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QuickStats: Age-Adjusted Percentage*, of Adults Aged ≥65 Years Who Had an Influenza Vaccine in the Past 12 Months,§ by Poverty Status — National Health Interview Survey, United States, 1999–2001 and 2014–2016


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The figure above is a bar chart showing that during 2014–2016, 69.2% of all older adults, aged ≥65 years, had received an influenza vaccine in the past 12 months. The percentage of older adults with family income ≥200% poverty level who had received an influenza vaccine in the past 12 months significantly increased from 67.9% during 1999–2001 to 72.2% during 2014–2016. During the same period, the changes from 55.7% to 60.8% among those at the <100% poverty level and from 60.3% to 62.9% for those at the 100% to <200% poverty level were not statistically significant. During both periods, older adults with income ≥200% poverty level were significantly more likely to receive an influenza vaccine compared with those with lower family income.

* With 95% confidence intervals indicated by error bars.

Estimates are based on household interviews of a sample of the noninstitutionalized U.S. civilian population and are derived from the National Health Interview Survey Sample adult component. Percentages were 3-year averages age-adjusted to the projected 2000 U.S. population as the standard population, using three age groups: 65–74, 75–84, and ≥85 years.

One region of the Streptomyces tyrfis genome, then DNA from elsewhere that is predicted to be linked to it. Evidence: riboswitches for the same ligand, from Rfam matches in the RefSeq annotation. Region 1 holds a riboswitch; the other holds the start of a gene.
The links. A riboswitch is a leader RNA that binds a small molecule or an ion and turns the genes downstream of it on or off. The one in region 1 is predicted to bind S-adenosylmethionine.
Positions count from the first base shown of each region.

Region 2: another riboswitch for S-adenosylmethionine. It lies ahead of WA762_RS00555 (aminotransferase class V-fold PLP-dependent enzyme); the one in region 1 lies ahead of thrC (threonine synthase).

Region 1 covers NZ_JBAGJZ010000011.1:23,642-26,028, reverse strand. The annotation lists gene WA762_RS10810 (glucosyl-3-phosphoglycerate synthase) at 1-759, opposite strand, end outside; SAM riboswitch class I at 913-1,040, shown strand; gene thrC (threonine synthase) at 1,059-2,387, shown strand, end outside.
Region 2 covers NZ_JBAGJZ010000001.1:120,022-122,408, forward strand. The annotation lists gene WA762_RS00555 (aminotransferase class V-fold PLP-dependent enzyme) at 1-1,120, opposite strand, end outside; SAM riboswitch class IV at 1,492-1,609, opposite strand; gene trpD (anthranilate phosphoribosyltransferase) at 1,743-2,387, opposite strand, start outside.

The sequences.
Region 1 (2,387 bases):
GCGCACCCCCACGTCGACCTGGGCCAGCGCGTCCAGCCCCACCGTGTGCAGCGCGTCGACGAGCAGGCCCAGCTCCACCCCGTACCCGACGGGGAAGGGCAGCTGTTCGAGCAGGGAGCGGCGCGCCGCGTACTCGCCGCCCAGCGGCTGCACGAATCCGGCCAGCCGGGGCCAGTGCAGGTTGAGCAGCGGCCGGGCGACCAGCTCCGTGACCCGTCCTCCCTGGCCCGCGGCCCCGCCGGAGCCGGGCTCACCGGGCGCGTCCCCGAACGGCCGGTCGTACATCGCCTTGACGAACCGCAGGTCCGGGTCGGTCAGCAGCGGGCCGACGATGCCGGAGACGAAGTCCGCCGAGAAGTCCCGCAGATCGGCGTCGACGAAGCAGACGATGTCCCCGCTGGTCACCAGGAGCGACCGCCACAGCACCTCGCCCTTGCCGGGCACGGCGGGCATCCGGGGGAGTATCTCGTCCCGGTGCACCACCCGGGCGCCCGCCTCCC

§ Based on the survey question,“During the past 12 months, have you had a flu vaccination?” Annual calendar- year estimates of immunizations differ from seasonal flu immunization totals, which reflect vaccinations obtained during the flu season.

Poverty status is based on family income and family size using the U.S. Census Bureau poverty thresholds. Family income was imputed where missing.

During 2014–2016, 69.2% of all older adults, aged ≥65 years, had received an influenza vaccine in the past 12 months. The percentage of older adults with family income ≥200% poverty level who had received an influenza vaccine in the past 12 months significantly increased from 67.9% during 1999–2001 to 72.2% during 2014–2016. During the same period, the changes from 55.7% to 60.8% among those at the <100% poverty level and from 60.3% to 62.9% for those at the 100% to <200% poverty level were not statistically significant. During both periods, older adults with income ≥200% poverty level were significantly more likely to receive an influenza vaccine compared with those with lower family income.

Source: National Health Interview Survey, 1999–2016. https://www.cdc.gov/nchs/nhis.htm.


Reported by: Julie D. Weeks, PhD, JWeeks@cdc.gov, 301-458-4562; Yelena Gorina.

Suggested citation for this article: QuickStats: Age-Adjusted Percentage of Adults Aged ≥65 Years Who Had an Influenza Vaccine in the Past 12 Months, by Poverty Status — National Health Interview Survey, United States, 1999–2001 and 2014–2016. MMWR Morb Mortal Wkly Rep 2018;67:233. DOI: http://dx.doi.org/10.15585/mmwr.mm6707a8.

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